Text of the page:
Guido Barbujani explained the sense of his studies on the DNA of the Etruscans.
It is true that the Tuscans, or any part thereof, have genes in common with the Anatolian, or rather the Lydians, but according to his calculations the two populations diverged 13k years ago.
The Etruscan civilization was indigenous, direct evolution of the Villanovian, how I always thougth.

Gioiello said...

@ DagoRed

DagoRed, first of all I’d like to know who you are, perhaps someone I know by his true name. I am Gioiello Tognoni, and am the same on the blogs from the beginning.
This has always been also my position. For this I suffered two banishments.
It can’t be said the same of Barbujani (whom I call Farfugliani) or of Cavalli Sforza (whom I name Cavallo Sforzesco). As you see, I don’t suffer of reverentia auctoritatum. In my small way I have always presumed to understand of Genetics more than they both. They are the typical Italians against Italians who have always supported the theory that Italians don’t exist, they came always from elsewhere. If Farfugliani are saying now what you said, it means he changed his mind. Better late than never. But with them put also Achilli, Brisighelli, Pichler and infinite others I mocked in all these last years. The unique who replied to my letters (amongst the foreigners very kind like Palanichamy and Rozen) is Fulvio Cruciani and he is the unique I save now.

Andrew Oh-Willeke said...

"The Etruscan civilization was indigenous, direct evolution of the Villanovian, how I always thougth."

Etruscans made their way to Northern Italy from the mountains to the North of modern day Italy. They peceded the Romans by less than a thousand years in Italy.

Onur Dincer said...

Cavalli-Sforza is so coward that while formerly he equated human races to subspecies later due to academic pressures he renounced that view and even denied the existence of human races altogether.

Unknown said...


I dont use my own name because I have different views and circumstances from you. Please let us respect each others life philosophies and reasons for privacy.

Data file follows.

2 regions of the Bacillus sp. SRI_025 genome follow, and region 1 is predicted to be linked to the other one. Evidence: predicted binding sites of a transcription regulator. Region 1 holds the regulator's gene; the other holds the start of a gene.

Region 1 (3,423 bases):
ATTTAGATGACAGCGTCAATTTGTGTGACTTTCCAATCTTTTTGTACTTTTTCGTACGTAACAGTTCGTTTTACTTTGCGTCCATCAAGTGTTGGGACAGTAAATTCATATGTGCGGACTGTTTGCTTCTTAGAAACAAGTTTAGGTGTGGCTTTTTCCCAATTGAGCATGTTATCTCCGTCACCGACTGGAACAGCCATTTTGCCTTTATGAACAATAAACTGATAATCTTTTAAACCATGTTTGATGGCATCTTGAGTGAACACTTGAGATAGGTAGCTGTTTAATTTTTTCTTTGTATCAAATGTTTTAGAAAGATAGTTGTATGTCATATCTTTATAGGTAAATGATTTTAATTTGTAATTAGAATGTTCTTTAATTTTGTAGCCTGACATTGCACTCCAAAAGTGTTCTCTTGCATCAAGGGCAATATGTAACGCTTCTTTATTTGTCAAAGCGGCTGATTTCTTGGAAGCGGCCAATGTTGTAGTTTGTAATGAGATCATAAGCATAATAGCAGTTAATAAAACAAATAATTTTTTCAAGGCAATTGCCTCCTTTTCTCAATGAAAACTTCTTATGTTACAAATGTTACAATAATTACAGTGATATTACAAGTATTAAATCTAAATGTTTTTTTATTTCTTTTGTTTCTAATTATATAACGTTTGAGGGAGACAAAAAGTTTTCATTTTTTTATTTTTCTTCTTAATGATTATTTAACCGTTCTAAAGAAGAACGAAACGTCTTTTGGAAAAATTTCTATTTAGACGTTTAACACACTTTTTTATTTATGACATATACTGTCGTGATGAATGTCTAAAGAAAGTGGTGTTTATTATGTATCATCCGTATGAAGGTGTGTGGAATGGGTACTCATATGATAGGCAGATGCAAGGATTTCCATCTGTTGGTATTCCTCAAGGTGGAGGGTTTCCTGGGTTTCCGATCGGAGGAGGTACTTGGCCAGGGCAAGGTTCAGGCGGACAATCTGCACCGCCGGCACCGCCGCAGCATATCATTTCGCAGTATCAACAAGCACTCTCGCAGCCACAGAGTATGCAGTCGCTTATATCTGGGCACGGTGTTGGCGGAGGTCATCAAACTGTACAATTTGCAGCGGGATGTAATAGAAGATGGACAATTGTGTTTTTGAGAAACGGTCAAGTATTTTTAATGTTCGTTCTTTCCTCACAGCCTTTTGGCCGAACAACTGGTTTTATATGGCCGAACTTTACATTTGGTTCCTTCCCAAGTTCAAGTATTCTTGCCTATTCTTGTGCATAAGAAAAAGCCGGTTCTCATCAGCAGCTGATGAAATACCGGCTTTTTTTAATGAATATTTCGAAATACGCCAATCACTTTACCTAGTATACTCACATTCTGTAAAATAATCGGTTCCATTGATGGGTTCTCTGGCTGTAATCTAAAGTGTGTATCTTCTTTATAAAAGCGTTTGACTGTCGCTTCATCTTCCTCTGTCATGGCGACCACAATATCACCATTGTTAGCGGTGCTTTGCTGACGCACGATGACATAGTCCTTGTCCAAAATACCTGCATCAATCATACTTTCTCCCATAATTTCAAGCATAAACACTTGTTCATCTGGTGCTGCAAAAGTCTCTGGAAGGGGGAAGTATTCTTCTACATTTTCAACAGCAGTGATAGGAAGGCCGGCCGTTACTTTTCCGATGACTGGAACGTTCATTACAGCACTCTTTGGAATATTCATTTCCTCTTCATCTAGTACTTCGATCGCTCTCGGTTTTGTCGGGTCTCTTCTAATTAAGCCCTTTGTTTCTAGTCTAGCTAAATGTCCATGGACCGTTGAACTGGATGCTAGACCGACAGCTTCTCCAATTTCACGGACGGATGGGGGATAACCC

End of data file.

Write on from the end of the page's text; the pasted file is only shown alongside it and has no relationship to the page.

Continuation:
Onur Dincer said...

On the issue of using real names I agree with Gioiello. I think using the real name instead of fake names is a more manly and honest behavior.

Anonymous said...

The 5th sample that couldn't be assigned to a haplogroup, Wm29, with the mutations 16362, is most likely either R0a (with 16126, typical of R0a, not being within the tested range) or H6a.

The 5 samples different from the CRS are all different from each other, and the radiocarbon ages of the skeletons span 500 years, clearly indicating the samples aren't inbred relatives, so it's very weird that the other 7 samples are all CRS (actually 8 are CRS, one of the 5 is CRS in HVR-I but different in HVR-II).

It's also strange that apparently almost all the samples are H. Today, H makes up 25% of the Levant's mtdna.

And where is the N1a of Haak's 2005 study of Neolithic Europe? Also found in another study of Neolithic France of the same time, in 1 of 3 samples?

Anonymous said...

From the study:

Sample Wm30 was confidently assigned to
haplogroup H6 and it most likely belongs to
haplogroup H6a1a1. Haplogroup H6 is largely
restricted to the Near East and the South Caucasus
and is found in very low frequencies all
over Europe (Roostalu et al., 2007).

The statement is as wrong as can be, it's the reverse actually, H6 is found all over Europe at about 2% to 4%, but in Turkey it's 1%, in the Middle East it's 1%, and in Arabia it's 1% (and half of them are probably H6b). Furthermore, in Brandstatter (2008), they found 3 H6* in Tyrol, Austria.

Note what I said in the previous post that the unclassified sample, Wm29, with only 16362C, is most likely either R0a or H6a.

Unknown said...

Well I am not aiming to be "manly" but I am happy that I am true to my own high moral standards.

Intimidating others into satisfying personal curiosity concerning their private/public life, or "outing" them against their wishes is despicable and far from "manly". As is attempting to attack a person with opposing scientific views using other aspects of their life.

I dont walk in the shoes of others so cannot know the reasons for their choices. But they are their choices. As my choice to be anonymous is my choice.

Unknown said...

H6 is highest in the Chuvash and Altai.